The 'What up, doe?'
Kuzzo's Chicken & Waffles
19345 Livernois Ave., Detroit; 313-861-0229
Kuzzo's abound with breakfast possibilities, including salmon croquettes and shrimp and grits, but chicken and waffles are Kuzzo's reason for being, and so it only makes sense to zoom in on their grandest presentation. Michigan chicken gets brined in a mixture that includes hot sauce, for that seasoned-to-the-bone flavor. Then it gets dunked in flour seasoned with Kuzzo's own blend of herbs and spices before its hot-oil bath. By the time the chicken is caramel or dark golden brown, it's got the best crunch. Within 10 minutes, it's on a plate in front of a customer, a breast, a leg, and a wing. But it also comes with two waffles, made using owner Ray Bartell's secret recipe, as well as two eggs cooked to order and a creamy serving of grits, made with love and seasoned with Kosher salt. "The amount of food that you get for the price? You can't beat it," says kitchen manager Oscar Davis. "For $15, you get three nice-sized pieces of chicken, two golden crispy waffles, eggs of your choice, and creamy grits. For $15? You can't beat that."
The World War II Plate
25906 Plymouth Rd., Redford Charter Twp; 313-937-3540
This family diner specializes in omelettes, and there are many to choose among. If you can't find one to scratch that eggy itch, you can even call your own ingredients, choosing from 14 meats, 12 vegetables, seven cheeses, and such extras as black olives, chili, and shrimp. But we love best their hungry-man breakfasts, especially the unusual, militaristic names. (The better to attack with fork and knife?) There's the Mexican Revolution and the World War I. But then there's the big one: the World War II, featuring creamed, seasoned chipped beef and mushrooms, hash browned potatoes, two eggs, two strips of bacon, and toast. Remember: All's fair in love and war.
Cap'n Crunch French Toast
306 E. Michigan Ave., Ypsilanti; 734-482-0550
This special French toast has a special coating that has kept it a mainstay on the menu for 10 years. They start with white French bread from a local bakery, dunk it in an egg wash, dip the bread into finely ground Cap'n Crunch, and then cook it on a grill. It's then decorated with dollops of whipped cream and a few more crunchies. If using crushed sugar cereal on French toast sounds over the top, consider that the original flavor of the Quaker product was supposed to bring to mind butter and brown sugar over rice, and so the finished toast isn't overly sweet, just enough. Since it's covered in a cereal with "Crunch" right in the name, it does have a pleasant chomp-factor, but you can have it well-done if you'd like it a little crisper. Want some protein? Bomber's Jeanette Penn recommends "the Cap'n Slam," which comes with an egg, two pieces of bacon, and a sausage patty. And don't forget to look around at all the World War II related tchotchkes.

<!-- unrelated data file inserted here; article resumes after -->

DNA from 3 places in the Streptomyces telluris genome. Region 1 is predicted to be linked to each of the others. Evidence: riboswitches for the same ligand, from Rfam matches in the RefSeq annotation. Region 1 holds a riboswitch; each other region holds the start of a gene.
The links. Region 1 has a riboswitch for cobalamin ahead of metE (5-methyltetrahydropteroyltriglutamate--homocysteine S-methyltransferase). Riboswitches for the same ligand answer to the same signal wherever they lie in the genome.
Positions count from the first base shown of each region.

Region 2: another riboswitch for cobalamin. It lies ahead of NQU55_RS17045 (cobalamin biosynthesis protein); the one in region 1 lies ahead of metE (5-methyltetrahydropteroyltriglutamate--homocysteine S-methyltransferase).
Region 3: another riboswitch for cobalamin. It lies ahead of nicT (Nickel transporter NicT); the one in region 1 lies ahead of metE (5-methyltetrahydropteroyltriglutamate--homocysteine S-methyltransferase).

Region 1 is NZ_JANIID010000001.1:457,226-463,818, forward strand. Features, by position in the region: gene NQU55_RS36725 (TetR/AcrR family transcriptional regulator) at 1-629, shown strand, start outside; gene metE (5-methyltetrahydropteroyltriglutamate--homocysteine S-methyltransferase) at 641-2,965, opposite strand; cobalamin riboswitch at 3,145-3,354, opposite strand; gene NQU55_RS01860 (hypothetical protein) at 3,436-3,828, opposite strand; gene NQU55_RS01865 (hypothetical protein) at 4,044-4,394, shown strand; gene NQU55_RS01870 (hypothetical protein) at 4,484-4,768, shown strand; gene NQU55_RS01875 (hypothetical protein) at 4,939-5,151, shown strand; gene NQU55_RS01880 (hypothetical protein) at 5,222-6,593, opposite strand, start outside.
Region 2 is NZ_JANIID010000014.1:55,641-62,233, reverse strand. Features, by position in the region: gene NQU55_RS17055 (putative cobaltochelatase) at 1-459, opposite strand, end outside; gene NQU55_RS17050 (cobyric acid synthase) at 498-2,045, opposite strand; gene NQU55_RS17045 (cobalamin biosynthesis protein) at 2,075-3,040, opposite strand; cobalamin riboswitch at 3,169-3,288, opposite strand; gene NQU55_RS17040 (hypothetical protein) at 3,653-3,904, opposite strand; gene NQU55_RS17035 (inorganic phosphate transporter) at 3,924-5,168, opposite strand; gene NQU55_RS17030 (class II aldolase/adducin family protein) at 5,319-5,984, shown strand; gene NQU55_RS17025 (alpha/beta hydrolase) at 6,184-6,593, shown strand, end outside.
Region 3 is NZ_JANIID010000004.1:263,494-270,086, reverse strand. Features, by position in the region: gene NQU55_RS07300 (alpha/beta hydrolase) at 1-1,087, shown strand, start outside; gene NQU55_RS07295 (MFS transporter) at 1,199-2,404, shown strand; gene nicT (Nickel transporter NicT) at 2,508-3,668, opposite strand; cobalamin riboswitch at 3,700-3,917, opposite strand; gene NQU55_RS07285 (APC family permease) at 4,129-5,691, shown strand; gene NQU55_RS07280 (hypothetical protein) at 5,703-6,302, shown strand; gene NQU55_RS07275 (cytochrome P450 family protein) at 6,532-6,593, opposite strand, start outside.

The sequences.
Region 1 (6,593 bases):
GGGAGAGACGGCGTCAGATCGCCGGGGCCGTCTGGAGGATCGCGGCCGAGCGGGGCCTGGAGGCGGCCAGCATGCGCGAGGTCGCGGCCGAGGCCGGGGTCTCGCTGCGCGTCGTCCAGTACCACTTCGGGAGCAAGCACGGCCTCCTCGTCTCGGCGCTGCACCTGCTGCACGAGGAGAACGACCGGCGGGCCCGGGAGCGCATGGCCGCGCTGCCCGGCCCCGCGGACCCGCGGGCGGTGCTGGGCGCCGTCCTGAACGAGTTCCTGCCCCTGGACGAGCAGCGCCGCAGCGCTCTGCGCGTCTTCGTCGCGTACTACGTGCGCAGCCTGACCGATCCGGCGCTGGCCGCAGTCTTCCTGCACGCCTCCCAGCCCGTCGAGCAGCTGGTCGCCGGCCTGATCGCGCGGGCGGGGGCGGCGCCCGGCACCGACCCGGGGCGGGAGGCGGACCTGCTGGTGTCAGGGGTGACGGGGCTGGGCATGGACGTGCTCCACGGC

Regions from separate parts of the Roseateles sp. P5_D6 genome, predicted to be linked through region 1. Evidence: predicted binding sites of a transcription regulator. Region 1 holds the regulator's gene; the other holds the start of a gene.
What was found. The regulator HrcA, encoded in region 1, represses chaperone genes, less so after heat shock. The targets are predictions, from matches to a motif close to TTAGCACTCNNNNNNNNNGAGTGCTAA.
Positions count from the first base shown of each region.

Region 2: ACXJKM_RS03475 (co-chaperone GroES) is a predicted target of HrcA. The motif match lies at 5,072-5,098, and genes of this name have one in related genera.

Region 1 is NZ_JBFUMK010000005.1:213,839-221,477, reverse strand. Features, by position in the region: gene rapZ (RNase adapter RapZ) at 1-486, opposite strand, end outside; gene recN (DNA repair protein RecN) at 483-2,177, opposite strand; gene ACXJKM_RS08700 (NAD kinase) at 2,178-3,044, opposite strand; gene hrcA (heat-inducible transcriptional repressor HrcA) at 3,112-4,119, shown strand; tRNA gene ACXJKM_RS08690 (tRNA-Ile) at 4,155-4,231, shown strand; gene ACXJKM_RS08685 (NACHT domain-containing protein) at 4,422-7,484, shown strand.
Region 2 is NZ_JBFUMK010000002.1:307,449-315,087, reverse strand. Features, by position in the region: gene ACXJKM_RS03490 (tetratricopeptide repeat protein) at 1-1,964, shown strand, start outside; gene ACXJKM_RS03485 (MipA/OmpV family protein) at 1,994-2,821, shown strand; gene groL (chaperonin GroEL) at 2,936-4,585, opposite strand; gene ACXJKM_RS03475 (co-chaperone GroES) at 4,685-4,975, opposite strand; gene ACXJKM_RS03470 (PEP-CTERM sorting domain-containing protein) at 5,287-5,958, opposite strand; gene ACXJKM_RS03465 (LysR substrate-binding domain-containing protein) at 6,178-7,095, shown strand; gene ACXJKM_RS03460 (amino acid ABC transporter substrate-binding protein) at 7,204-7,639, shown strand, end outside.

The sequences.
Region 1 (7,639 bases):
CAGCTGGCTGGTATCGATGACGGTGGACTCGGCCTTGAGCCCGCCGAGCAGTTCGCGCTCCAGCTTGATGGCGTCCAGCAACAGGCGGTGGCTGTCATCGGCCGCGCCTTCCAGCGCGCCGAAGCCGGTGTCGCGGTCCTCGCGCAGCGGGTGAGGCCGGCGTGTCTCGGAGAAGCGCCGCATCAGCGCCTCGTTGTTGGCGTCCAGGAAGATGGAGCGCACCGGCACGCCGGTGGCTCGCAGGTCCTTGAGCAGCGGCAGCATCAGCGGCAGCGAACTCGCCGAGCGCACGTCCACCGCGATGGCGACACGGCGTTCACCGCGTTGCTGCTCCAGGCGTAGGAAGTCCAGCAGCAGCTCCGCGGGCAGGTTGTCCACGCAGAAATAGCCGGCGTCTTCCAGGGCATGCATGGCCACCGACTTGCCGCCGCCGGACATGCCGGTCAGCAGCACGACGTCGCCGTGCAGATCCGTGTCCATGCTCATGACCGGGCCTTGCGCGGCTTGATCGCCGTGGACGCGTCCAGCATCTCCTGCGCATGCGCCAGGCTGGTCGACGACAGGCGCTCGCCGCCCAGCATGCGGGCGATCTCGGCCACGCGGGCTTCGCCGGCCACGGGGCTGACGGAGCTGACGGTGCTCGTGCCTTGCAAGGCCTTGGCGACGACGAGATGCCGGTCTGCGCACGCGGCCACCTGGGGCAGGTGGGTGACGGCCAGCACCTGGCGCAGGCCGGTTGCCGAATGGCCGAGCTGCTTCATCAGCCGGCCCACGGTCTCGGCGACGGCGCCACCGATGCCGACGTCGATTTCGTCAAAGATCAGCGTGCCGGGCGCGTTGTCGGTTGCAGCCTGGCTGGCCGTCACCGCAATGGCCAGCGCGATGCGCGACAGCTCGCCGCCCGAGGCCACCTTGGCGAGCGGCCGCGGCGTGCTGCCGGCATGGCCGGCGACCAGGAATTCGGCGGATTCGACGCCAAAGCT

The Toast Benny
203 Pierce St., Birmingham; 248-258-6278
The "Toast Benny" is one of Toast's signature items, dating back to the days when it first opened in Ferndale. It's a more-or-less traditional eggs Benedict. The foundation is a choice of French toast or house-made biscuits. The plate contains locally sourced spinach and heirloom tomatoes, topped with a choice of bacon or ham (or an upgrade to turkey or veggie sausage), all covered in Hollandaise sauces that’s made fresh daily with just a skoche of mild red pepper. Add to that a choice of home fries, Parmesan grits, or bacon fried-rice. (Yes, you heard that last part right: They take Jasmine rice, cook it with bacon stock, and throw in some garlic and shallots with green onions.) Plus, it doesn’t hurt that the restaurant’s dining areas are stuffed with amusing memorabilia that will only help start your day with a smile.Voodoo Benedict
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